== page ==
The Capstone Industry Experience

The summer (May-July) term* of the M.S. in Supply Chain Engineering program is dedicated to the Capstone Project in which students identify and define a supply chain design and/or analysis problem to be addressed with quantitative modeling. Projects are conducted with sponsors from business, government, or non-government organizations. Students apply their knowledge and skills to the project, and deliver valuable solutions to their sponsoring organizations.


For more information contact

Alan Erera

Students can complete the Capstone requirement either as an individual (typically a paid internship) working on an approved project, or within a small group of students (typically 2-4). In either case, each project will be advised by a member of Georgia Tech's supply chain engineering faculty. During the Spring* semester, students and faculty work together to identify partners and projects prior to beginning the work. The Capstone project is completed in two phases. A short proposal phase is used to scope the project and define deliverables, which is followed by a work phase. Students report on their projects and results in oral presentations and written reports. Final oral presentations are grouped together on Capstone Project Day, where the whole class gets to hear about all of the interesting work conducted by their cohort classmates.

*Most students complete their Capstone Project during the summer term while enrolled half time. Others choose to delay the Capstone until the following fall term, and use the summer to instead conduct a full-time internship or to travel.

Sponsor Commitment

A sponsoring organization is expected to provide limited operational support for the project team. Usually, an advisor or mentor from the sponsor will help guide and review the work, and help in acquiring necessary data. During the project, each team may conduct both on-site work at the sponsor and on-campus work.

Data provided by the sponsor may in some cases be sensitive. In these cases, Georgia Tech can enter into standard non-disclosure agreements that cover the project work. Since the Capstone Project is part of the MS SCE curriculum, team work will need to be assessed by faculty members, so written and oral presentation of the results is necessary.  Project results are generally not published.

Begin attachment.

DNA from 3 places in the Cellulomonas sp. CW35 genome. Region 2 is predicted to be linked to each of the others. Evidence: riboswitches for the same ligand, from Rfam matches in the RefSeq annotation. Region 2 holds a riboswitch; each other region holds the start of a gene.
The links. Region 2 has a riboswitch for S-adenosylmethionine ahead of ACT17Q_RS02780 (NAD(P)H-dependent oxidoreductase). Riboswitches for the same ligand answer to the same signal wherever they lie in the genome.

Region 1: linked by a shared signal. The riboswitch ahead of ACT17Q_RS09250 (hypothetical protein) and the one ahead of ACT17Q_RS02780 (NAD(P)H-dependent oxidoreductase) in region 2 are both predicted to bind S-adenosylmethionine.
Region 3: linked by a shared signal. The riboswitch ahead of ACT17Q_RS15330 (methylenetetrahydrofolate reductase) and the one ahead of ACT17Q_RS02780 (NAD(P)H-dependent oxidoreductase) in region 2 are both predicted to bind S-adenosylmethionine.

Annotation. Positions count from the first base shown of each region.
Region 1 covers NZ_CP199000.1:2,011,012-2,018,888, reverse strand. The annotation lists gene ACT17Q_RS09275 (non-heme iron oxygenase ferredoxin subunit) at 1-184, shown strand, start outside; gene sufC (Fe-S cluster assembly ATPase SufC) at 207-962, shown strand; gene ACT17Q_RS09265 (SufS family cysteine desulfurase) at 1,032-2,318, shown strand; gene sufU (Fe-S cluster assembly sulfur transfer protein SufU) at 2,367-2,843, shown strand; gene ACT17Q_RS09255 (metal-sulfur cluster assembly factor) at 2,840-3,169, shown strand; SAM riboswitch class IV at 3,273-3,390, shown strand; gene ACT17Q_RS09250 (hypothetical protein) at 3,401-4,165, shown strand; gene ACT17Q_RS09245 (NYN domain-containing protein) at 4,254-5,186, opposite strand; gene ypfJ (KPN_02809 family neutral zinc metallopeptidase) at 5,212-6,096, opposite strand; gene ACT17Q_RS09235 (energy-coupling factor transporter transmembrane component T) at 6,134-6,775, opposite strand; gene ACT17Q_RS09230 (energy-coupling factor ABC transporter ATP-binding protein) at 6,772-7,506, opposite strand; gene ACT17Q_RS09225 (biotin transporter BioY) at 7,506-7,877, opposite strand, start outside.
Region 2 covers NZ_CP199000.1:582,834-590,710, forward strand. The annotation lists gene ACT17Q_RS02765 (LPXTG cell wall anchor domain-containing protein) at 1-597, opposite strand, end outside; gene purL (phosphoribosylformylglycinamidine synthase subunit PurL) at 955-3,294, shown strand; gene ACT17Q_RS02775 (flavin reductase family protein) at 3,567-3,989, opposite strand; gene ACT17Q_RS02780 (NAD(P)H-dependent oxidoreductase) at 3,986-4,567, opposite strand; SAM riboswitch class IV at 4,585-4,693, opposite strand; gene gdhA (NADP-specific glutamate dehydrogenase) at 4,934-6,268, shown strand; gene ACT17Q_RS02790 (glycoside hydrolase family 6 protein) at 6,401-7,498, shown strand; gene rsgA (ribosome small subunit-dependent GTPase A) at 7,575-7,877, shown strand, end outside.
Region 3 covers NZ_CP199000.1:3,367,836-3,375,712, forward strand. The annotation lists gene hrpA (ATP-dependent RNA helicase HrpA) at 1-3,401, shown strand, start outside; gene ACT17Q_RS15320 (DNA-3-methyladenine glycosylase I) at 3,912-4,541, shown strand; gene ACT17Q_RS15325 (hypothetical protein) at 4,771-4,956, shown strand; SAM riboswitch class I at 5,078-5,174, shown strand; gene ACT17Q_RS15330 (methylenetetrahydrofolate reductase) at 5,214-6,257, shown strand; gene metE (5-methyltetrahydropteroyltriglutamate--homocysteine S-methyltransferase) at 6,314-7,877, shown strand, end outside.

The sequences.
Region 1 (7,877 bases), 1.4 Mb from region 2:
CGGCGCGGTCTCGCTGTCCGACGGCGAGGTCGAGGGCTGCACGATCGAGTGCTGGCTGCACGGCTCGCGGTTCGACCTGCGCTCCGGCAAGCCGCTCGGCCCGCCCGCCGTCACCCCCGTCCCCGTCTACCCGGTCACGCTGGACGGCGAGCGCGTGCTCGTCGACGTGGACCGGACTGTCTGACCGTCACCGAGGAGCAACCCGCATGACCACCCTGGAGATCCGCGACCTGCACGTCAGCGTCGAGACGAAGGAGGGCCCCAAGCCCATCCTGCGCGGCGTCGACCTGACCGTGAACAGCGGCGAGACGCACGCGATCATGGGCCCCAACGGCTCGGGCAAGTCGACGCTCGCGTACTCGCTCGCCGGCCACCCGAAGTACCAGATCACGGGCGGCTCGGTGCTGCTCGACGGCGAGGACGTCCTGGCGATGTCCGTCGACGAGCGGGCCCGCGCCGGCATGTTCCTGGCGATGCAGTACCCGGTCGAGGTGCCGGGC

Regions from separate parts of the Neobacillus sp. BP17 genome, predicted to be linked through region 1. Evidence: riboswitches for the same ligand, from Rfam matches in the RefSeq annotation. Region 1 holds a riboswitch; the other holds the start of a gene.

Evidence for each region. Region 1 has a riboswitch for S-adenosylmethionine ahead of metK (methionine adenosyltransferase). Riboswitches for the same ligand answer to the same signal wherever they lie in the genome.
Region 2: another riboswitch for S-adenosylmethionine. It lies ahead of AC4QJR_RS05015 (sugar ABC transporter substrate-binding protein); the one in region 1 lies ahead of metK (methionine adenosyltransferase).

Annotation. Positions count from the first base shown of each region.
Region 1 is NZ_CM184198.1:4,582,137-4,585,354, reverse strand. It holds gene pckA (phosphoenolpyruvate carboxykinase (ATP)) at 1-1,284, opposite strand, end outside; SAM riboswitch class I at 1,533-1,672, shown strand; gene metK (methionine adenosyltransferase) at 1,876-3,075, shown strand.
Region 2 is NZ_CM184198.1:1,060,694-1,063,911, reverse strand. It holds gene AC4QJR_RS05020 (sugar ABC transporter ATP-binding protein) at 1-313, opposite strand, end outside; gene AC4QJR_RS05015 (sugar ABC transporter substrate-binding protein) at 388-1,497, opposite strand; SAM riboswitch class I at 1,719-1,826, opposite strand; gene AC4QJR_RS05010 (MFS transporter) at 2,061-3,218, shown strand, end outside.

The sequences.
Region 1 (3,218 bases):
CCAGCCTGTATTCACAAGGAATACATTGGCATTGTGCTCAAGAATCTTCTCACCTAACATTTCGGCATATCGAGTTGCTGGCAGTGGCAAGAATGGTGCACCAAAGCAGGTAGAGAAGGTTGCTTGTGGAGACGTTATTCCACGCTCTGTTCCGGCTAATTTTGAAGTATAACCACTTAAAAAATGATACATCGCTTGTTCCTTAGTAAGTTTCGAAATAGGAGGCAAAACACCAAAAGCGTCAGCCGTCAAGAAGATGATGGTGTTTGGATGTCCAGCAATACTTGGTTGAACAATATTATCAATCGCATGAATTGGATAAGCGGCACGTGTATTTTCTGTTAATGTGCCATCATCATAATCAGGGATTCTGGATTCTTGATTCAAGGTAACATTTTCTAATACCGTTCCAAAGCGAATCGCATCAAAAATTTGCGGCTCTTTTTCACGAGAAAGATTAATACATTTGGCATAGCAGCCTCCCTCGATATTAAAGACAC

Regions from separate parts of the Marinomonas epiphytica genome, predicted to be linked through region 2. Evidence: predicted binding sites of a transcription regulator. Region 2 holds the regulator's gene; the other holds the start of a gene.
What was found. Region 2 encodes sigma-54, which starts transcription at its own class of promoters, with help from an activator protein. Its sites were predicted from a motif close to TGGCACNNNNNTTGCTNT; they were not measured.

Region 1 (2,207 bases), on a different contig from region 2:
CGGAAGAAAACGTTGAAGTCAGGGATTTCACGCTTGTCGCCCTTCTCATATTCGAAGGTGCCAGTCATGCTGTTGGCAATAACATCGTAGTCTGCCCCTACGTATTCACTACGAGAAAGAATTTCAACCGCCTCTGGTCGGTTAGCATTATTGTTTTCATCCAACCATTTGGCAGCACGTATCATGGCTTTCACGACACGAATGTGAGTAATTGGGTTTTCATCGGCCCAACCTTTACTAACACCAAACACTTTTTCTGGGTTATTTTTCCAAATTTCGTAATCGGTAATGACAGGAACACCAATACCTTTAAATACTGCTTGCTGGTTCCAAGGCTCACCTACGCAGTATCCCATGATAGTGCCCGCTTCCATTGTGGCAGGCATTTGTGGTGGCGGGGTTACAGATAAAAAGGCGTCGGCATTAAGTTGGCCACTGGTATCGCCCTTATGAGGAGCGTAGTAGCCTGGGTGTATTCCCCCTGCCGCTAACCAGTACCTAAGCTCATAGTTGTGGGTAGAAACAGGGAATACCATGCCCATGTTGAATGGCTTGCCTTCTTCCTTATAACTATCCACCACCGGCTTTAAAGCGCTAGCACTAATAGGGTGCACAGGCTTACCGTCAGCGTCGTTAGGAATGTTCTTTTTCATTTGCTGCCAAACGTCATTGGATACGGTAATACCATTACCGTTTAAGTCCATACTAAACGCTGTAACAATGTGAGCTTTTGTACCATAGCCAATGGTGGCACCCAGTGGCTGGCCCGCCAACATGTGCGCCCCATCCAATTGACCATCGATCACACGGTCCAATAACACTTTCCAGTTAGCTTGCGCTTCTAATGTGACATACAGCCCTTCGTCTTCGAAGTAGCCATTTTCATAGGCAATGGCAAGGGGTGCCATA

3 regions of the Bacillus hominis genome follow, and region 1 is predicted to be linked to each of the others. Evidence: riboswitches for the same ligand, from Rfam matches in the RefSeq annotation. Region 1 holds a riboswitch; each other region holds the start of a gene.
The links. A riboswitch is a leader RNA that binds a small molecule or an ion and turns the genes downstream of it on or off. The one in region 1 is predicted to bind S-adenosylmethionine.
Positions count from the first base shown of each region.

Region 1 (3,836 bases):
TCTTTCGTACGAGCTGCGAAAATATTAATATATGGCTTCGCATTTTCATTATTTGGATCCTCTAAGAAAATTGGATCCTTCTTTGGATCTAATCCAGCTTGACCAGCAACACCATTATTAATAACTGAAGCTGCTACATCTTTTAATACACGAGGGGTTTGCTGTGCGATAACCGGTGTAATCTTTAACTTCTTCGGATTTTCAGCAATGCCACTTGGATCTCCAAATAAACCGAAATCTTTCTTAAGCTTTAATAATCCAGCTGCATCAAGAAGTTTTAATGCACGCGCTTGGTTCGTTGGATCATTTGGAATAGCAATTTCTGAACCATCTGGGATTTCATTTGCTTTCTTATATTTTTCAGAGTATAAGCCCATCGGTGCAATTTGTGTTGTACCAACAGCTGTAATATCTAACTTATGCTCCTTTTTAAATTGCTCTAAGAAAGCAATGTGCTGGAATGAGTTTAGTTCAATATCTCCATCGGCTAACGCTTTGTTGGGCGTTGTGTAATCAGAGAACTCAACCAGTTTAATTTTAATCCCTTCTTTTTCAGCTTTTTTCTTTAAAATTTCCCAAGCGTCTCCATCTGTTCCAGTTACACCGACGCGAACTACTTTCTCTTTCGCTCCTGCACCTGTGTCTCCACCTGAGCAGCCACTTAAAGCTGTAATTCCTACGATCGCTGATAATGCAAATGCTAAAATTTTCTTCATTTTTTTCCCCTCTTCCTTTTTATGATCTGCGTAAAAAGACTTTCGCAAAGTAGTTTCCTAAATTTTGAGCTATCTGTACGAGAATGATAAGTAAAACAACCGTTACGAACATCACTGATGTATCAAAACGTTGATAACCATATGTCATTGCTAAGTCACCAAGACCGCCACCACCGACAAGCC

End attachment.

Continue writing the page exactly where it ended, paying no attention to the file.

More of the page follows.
Participating companies are asked to provide a donation that helps to cover Capstone Course/Project expenses which may include:

  • Course infrastructure support (e.g. managing alignment of companies/projects with student groups, conducting recruiting/project fairs, etc.)
  • Materials for team presentations and reports and support of the Capstone Design Expo (advertising, refreshments, and audio/visual rental) – note: inclusion of the project in the Expo is at the discretion of the company
  • Materials and services costs for prototype fabrication and/or software licenses for projects
  • Establishing a fund for student project competition fellowships
  • There is no specific donation amount required for Capstone Projects.  Upon satisfactory completion of a Capstone Project, a donation of $10,000 would qualify a company to be designated as a GT Supply Chain Innovation Network Member – with the associated benefits. Download instructions for making a donation.

Sponsoring organizations can expect to benefit from a fresh perspective provided by our students, and will receive a systematic quantitative analysis of a supply chain problem along with creative yet realistic solutions. We hope you will find the experience of working with us invaluable.

Project Submission

Student Commitment

Students in the program are required to find approved Capstone Projects by early April each year. Once approved by Georgia Tech, the Capstone Project team begins project work in mid-May, and concludes project work by the end of July.

Each student is expected to spend a minimum of 200 productive hours on the project, including time spent preparing a formal work proposal, collecting data and building analytical models, conducting analysis and interpreting results, and preparing a final project report. Students will also deliver proposals and final reports in oral presentations to the faculty and sponsors.